By Leah Douglas
WASHINGTON (Reuters) – The U.S. Department of Agriculture will temporarily close a damaged laboratory building at its flagship Maryland research site, a spokesperson told Reuters, shortly after employees filed a federal complaint alleging unsafe work conditions there.
Reuters exclusively reported on May 19 that employees at the Beltsville Agricultural Research Center (BARC), the country’s largest farm research site, filed complaints with the Office of the Special Counsel, which protects federal whistleblowers, alleging that poor maintenance was undermining experiments and putting workers at risk.
The building experienced a major flood in December that damaged research, data, and equipment. Staff were asked to return to the building to begin the cleanup process as a cost-saving measure, even after independent testing found evidence of mold and asbestos, Reuters reported.
In a May 26 email to staff, viewed by Reuters, BARC’s director Howard Zhang said only essential employees would have access to the damaged building after May 30 and that those employees would be provided with personal protective equipment.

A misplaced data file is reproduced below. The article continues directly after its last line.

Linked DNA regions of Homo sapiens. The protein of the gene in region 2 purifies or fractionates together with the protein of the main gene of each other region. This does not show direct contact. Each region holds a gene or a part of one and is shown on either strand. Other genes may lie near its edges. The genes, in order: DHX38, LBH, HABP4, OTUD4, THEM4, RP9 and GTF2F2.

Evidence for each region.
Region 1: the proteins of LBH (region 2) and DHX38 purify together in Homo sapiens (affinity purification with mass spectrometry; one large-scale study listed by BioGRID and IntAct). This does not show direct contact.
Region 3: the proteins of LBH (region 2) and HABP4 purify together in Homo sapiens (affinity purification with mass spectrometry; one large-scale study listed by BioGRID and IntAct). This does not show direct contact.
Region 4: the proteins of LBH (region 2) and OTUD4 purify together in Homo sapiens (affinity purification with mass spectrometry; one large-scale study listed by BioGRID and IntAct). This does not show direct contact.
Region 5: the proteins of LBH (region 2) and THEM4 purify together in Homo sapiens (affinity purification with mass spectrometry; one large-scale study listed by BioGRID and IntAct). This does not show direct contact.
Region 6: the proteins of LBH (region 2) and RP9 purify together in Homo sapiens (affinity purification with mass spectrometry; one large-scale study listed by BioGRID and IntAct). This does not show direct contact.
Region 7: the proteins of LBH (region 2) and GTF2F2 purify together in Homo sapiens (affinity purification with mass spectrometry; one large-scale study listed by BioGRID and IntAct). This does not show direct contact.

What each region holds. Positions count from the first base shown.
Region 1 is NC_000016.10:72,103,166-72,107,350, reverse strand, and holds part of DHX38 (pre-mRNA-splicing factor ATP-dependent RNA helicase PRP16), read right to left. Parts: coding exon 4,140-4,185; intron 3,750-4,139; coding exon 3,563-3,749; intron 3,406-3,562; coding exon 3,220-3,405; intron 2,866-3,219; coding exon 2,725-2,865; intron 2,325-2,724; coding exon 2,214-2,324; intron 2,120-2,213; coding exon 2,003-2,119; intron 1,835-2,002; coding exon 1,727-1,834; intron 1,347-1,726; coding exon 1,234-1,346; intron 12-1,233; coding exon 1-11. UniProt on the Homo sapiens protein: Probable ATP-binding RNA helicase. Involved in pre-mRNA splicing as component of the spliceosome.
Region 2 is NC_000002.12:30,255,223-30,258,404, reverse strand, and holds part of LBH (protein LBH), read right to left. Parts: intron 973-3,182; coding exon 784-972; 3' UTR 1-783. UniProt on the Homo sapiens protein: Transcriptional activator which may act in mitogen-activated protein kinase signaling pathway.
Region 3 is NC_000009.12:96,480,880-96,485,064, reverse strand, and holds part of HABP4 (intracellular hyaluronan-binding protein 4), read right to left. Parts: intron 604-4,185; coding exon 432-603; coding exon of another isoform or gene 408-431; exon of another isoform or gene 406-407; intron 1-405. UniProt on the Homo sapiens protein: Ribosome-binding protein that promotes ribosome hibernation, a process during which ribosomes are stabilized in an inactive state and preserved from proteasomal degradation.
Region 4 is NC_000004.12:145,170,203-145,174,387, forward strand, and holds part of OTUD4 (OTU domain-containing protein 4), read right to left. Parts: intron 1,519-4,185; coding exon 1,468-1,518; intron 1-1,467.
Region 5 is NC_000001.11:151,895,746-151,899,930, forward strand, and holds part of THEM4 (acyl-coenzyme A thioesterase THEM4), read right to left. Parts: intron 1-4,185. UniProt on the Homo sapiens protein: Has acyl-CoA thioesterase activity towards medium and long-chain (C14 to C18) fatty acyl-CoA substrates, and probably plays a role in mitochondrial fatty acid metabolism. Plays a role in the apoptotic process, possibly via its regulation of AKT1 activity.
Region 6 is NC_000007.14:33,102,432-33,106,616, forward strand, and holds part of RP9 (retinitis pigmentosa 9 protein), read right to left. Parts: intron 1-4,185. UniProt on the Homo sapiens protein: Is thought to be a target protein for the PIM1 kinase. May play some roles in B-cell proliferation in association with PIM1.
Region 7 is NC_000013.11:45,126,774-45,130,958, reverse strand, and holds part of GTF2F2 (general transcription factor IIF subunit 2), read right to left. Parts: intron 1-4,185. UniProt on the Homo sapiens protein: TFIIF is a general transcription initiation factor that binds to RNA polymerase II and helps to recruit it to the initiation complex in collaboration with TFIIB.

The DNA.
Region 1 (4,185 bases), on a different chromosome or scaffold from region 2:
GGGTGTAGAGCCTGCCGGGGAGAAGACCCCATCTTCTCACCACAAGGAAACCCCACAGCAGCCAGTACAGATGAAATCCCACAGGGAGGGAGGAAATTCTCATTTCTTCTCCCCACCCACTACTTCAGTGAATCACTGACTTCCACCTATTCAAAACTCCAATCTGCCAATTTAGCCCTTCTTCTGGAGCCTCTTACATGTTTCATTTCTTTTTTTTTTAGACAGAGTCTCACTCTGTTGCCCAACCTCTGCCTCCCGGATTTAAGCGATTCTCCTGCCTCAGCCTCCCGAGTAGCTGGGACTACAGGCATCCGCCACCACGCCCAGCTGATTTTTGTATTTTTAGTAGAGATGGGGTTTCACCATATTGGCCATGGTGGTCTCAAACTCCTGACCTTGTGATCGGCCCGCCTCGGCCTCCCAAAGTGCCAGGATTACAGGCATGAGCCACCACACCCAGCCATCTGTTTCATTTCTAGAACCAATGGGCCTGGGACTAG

The closure date was pushed to June 2 to allow staff to pack up, according to a spokesperson for the USDA’s Agricultural Research Service, which oversees BARC.
The spokesperson said seven employees would have access to the building, down from 52 who have worked there on an as-needed basis since the flood.
USDA will replace damaged flooring, drywall, and ceiling tiles and improve ventilation and exhaust hood operations, the spokesperson said.
The Reuters investigation found that nearly all exhaust hoods in the building were out of code.
The building houses labs researching issues such as climate change and invasive pests.
In his email, Zhang said that offices and laboratories would be relocated by June 14 and that essential employees included those maintaining insect colonies and providing IT support.
(Reporting by Leah Douglas; Editing by Sharon Singleton)